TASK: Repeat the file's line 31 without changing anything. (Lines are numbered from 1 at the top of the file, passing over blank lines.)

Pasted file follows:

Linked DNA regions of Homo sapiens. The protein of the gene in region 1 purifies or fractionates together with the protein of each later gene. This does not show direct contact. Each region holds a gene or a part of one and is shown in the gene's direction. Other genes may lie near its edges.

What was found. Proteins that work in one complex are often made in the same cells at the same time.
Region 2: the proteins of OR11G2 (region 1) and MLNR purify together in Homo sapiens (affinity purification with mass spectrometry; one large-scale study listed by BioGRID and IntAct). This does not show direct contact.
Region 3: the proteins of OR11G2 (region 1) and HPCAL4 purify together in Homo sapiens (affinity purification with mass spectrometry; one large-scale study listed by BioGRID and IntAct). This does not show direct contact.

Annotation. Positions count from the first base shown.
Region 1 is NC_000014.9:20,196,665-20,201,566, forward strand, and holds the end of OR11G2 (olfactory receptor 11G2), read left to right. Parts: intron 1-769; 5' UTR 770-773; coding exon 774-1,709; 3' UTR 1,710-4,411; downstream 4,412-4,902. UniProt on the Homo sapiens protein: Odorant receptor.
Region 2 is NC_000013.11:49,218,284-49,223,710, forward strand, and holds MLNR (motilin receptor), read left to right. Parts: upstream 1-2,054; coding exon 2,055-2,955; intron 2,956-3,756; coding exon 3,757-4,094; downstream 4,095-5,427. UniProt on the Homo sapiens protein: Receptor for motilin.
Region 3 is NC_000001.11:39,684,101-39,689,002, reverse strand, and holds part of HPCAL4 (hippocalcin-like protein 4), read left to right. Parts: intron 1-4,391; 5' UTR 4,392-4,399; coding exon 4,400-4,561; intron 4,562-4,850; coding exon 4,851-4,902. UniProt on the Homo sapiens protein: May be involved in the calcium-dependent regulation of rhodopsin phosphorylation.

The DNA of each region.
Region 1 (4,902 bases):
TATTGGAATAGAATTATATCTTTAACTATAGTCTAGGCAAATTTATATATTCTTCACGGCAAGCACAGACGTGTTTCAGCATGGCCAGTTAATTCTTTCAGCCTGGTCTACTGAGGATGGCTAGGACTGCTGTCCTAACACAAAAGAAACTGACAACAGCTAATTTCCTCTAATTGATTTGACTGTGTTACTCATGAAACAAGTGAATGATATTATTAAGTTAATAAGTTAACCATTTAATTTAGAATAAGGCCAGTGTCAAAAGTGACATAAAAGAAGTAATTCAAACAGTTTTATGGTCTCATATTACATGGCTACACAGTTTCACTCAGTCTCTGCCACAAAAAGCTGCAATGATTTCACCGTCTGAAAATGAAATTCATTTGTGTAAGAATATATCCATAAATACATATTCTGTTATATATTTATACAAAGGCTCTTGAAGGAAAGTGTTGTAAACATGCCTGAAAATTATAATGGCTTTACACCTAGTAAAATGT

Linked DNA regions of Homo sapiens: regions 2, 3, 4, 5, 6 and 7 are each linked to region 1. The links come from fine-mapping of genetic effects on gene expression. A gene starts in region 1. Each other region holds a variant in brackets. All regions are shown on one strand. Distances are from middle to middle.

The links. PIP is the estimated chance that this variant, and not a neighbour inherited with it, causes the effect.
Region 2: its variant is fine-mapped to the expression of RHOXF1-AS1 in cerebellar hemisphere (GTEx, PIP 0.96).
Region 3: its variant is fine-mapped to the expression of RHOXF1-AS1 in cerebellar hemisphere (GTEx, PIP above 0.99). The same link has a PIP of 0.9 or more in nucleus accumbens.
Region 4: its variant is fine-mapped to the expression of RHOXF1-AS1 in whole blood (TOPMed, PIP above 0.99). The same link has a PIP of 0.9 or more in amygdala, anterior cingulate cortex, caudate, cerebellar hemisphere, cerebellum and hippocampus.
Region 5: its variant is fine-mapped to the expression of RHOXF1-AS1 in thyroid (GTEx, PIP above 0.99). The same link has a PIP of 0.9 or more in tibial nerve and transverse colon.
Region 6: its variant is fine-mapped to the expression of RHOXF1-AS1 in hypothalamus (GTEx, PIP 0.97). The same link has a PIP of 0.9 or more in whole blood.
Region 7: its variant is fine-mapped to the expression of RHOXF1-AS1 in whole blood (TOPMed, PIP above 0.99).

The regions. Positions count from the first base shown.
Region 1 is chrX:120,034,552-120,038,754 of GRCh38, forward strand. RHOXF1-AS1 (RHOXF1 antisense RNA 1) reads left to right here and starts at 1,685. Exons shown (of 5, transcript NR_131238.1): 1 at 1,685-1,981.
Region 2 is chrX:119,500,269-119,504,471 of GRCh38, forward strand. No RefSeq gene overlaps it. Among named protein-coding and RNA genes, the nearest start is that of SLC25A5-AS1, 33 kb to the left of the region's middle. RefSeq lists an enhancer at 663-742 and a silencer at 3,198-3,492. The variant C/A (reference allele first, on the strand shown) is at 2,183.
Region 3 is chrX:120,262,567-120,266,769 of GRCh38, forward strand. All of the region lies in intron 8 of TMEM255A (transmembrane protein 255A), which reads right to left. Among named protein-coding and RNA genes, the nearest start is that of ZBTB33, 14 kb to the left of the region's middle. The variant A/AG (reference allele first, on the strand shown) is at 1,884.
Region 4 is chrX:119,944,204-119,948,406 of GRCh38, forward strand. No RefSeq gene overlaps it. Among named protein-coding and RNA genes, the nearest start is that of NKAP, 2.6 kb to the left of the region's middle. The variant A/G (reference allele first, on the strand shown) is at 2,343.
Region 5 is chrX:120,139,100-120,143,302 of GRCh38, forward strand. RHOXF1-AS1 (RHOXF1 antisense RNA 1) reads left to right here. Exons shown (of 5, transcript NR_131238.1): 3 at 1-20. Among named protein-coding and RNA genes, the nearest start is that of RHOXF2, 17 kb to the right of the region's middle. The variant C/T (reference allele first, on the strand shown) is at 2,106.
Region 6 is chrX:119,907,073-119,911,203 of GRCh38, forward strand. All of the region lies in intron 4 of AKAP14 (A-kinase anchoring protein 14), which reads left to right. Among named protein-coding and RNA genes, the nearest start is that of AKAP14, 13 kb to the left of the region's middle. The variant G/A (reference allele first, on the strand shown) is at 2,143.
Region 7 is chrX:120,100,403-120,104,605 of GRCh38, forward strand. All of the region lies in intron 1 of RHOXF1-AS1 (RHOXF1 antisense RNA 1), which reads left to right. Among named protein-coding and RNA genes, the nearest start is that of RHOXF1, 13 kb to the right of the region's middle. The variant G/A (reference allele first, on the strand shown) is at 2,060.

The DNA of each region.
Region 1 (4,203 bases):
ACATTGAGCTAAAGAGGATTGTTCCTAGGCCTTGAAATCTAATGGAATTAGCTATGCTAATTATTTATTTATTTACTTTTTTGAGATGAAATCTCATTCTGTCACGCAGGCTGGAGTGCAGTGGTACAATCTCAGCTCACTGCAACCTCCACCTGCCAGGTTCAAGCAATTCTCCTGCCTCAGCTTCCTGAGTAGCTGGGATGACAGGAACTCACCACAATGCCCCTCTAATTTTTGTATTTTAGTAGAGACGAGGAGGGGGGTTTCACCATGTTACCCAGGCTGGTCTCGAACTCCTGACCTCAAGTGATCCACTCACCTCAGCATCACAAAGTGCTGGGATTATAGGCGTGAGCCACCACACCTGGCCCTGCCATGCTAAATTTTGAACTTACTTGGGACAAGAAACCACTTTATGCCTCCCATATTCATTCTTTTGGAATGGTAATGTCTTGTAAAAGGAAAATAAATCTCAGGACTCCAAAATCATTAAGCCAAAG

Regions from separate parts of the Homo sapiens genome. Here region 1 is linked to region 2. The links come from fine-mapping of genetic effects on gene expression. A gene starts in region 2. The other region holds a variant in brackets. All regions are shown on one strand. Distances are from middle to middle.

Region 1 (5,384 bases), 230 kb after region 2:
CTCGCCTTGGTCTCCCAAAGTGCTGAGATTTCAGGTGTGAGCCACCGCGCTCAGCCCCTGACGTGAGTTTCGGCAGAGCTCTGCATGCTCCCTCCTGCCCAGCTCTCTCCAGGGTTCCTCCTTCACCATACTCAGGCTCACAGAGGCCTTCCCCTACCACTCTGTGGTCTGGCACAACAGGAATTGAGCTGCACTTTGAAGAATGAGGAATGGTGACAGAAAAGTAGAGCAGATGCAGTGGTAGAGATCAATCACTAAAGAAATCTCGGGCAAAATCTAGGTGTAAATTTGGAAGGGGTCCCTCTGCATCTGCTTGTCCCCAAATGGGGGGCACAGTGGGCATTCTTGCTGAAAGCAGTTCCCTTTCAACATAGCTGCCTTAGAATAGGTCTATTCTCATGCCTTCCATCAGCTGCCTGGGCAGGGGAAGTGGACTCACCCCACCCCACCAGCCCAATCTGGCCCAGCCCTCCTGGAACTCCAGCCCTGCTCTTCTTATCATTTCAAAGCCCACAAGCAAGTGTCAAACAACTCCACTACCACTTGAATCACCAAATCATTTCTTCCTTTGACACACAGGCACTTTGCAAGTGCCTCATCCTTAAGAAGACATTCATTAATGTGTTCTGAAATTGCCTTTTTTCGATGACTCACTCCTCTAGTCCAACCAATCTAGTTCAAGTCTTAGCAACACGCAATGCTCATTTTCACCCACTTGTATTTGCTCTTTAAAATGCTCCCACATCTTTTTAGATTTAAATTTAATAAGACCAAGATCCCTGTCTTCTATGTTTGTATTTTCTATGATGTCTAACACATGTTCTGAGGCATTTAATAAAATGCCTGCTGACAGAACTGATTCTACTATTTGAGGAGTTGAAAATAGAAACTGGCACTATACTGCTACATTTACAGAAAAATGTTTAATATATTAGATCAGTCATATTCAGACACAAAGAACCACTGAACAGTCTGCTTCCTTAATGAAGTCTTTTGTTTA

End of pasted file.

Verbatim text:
Regions from separate parts of the Homo sapiens genome. Here region 1 is linked to region 2. The links come from fine-mapping of genetic effects on gene expression. A gene starts in region 2. The other region holds a variant in brackets. All regions are shown on one strand. Distances are from middle to middle.